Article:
blueberrydarrowI have bought another Blueberry bush to grow alongside our original one. I have chosen Blueberry Darrow from Wiggly Wigglers. They say it bears the largest blueberry known and is a late season, self fertile compact bush. It will be planted in ericaceous compost in a tall pot to stand next to our other one.  

Blueberry Darrow is the largest fruit known, late season, mid to late August, upright compact bush and orange autumn tints.
Self fertile
. information from wigglywigglers.com

Currants – Black, Red and Pink

The currants have done really well this year and I have frozen quite a lot ready to use in the winter months. Last night I made jam with red, black and pink and although the jars are an assortment of previously used ones it all looks very colourful and tastes wonderful. I think I shall make an effort next year and get some nice jars from Wares of Knutsford especially for the job.

currants

This is the first year that I have made red and pink currant jelly and I am very pleased with the taste of both. Last year was the first year of the bushes and we only had enough for mixed fruit and ice cream a couple of times. They are both very pretty bushes and looked beautiful hung with multiple strings of bright jewel like fruit.

 

 

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When the fruit first turns red or white it is not yet fully ripe, so harvest only once it has sweetened. It is simplest to cut the bunches of fruit, called strigs, using scissors. The fruit can be stored in the fridge for a week or two after picking. Alternatively, freeze the fruit or preserve it.

Reaping the Rewards – 2009

currant-harvest-300x224.jpgIt has been good growing weather just lately. Warm and wet. The plants have loved it and we had a near miss from the Blight according to Blight watch which is wonderful. We popped to the plots this morning and dug up a good harvest of Kestrel Potatoes. We have already dug up and eaten some Swift and some Vivaldi, both of which were very good. Today we ate one of the cabbage Kilaxy and it too was a success. The soft fruit has been great this year. We have eaten loads, given loads away and the freezer is full too. The strawberries have been producing like mad as have the red currants, red and green gooseberries, black currants and rhubarb. I have found recipes for redcurrant tart and redcurrant jelly and am planning to have a try at them next week.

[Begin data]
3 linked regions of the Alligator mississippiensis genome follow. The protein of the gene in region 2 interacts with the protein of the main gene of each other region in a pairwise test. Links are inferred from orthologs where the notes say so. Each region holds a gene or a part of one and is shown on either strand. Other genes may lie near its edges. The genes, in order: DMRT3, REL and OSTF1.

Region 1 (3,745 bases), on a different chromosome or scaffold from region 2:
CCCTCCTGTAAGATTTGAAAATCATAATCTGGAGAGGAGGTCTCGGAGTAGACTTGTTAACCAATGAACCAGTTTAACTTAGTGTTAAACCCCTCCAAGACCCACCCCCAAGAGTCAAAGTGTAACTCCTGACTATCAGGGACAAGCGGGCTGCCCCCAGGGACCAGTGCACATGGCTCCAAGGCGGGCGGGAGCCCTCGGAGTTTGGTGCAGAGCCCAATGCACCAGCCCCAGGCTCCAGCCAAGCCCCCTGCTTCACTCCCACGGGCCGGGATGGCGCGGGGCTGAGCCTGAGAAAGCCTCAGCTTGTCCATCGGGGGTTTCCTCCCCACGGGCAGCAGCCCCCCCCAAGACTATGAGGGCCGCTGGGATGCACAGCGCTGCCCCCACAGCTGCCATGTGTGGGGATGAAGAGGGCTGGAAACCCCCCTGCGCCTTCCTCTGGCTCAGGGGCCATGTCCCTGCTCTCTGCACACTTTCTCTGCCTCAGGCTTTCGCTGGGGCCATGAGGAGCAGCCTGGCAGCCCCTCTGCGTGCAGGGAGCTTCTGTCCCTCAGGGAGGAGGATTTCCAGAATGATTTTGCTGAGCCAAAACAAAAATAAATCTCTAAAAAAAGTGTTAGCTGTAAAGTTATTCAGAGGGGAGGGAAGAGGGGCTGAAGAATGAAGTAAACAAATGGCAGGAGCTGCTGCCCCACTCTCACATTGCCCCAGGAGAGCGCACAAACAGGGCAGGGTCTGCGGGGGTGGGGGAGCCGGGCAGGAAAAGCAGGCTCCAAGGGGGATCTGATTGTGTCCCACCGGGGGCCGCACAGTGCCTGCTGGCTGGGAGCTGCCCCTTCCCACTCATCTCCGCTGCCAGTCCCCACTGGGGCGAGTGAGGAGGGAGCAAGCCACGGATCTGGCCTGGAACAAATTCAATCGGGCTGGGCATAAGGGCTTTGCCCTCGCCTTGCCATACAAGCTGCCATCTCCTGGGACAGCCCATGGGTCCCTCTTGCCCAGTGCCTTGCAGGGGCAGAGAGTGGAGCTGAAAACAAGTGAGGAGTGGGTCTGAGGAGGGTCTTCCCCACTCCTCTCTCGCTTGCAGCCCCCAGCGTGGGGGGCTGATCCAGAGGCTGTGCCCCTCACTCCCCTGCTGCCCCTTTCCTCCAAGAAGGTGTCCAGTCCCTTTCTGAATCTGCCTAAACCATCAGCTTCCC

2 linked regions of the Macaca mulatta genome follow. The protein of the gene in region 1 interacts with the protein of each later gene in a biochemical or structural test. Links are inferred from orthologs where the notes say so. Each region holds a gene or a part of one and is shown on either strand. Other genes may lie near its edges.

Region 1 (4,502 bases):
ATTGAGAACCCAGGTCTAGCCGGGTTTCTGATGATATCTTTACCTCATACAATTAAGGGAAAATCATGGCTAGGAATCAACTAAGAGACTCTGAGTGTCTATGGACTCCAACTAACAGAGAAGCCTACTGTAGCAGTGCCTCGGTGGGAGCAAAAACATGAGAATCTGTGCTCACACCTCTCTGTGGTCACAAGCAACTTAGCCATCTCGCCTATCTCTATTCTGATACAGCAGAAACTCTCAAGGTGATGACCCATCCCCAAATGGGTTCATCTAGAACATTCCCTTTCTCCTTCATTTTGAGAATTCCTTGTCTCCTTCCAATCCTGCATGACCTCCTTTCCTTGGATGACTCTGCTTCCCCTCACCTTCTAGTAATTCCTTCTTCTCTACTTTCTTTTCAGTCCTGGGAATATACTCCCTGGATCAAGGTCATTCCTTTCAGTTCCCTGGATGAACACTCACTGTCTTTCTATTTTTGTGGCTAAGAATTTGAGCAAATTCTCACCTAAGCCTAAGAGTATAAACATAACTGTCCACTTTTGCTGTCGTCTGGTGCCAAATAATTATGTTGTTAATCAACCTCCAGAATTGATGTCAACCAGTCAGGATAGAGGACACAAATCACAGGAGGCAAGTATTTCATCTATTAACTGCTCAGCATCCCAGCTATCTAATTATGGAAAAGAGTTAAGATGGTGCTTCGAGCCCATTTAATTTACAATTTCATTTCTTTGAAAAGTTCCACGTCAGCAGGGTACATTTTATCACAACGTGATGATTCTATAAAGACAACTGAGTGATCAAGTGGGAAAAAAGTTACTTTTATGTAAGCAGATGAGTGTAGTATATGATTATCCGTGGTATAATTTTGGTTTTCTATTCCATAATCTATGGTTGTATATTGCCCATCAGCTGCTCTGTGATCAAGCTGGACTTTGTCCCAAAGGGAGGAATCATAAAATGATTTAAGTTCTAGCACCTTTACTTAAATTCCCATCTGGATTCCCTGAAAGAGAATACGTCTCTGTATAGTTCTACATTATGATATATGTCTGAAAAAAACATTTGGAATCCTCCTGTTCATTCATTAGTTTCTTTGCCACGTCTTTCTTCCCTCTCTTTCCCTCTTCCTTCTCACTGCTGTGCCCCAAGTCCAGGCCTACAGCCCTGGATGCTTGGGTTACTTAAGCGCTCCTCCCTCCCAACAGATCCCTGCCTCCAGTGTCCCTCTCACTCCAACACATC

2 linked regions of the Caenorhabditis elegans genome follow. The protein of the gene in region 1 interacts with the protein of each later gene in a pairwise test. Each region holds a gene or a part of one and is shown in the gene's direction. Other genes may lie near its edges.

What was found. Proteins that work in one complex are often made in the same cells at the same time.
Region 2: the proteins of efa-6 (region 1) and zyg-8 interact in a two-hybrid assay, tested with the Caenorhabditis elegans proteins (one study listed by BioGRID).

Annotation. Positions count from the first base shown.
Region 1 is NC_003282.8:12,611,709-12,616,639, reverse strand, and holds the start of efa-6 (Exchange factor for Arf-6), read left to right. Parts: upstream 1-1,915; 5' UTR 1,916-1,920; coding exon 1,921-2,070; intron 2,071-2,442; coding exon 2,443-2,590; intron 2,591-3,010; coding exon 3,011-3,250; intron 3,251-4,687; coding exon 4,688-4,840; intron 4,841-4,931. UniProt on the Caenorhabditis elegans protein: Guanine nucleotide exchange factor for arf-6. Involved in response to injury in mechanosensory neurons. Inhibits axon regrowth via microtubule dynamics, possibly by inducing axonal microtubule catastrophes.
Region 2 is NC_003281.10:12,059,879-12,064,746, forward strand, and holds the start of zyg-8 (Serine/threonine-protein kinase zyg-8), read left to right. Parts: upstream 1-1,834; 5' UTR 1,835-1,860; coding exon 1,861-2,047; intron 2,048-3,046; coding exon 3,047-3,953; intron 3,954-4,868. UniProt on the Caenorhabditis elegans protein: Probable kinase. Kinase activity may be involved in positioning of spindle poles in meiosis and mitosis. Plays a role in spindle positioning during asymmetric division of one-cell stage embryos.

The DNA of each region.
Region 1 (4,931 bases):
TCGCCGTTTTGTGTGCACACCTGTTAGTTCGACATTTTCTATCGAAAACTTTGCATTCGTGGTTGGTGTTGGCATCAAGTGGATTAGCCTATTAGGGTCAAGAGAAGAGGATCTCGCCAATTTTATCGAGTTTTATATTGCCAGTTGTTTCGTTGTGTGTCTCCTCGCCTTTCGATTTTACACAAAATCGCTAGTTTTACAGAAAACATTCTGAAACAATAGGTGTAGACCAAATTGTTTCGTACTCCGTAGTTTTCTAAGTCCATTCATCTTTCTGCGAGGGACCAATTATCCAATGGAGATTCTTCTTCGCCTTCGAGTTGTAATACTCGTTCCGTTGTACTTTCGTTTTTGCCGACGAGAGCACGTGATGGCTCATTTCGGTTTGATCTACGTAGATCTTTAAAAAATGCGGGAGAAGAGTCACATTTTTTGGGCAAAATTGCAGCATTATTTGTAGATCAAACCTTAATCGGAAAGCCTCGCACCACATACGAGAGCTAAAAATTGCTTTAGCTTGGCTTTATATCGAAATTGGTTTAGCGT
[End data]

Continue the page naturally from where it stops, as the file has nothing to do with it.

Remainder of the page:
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We brought home the first of the courgette, a few more red and white onions, peas, broad beans,  pak choi, spring onions, carrots and red lettuce. The difficult thing is keeping up with the eating.

 

 

 

Goodbye Ari and Silva

We made a latish visit to the plots in rare January sunshine. The site was deserted as most of the plot holders would have made an early start and have been tucking into their Sunday lunch by the time we drove through the gates. We took most of the seed potatoes down and put them into the small greenhouse inside the lean to. The seed potatoes we hoped would be harvested and on our plates for Christmas are just about pushing through the compost but do look very healthy. I potted up the Blueberry bought from the pound shop. It looks a bit sorry for itself so I’m not expecting great things. It is in ericacious compost and sheltering in the lean to so should be happy enough. At home we sold two of our lavender Araucana hens today to a nice couple from Yorkshire who arrived with their little boy Elliot. One of the good things about keeping chickens is the lovely people you meet along the way.

Rhubarb

rhubarbThis evening I planted the remaining rhubarb in the prepared bed but am not sure whether its the Timperley Early or the Champagne that has survived. We also bought another root from Wilkos for £1.50. It was called Red Canadian. Ken Muir refused to refund the cost of the one we lost and asked for £6.95 delivery charges to send a replacement. Another lesson learned. I have planted three potatoes Charlotte in the white pot where the rhubarb had been. They are in the lean to at present but I shall move them outside when the weather warms up a little.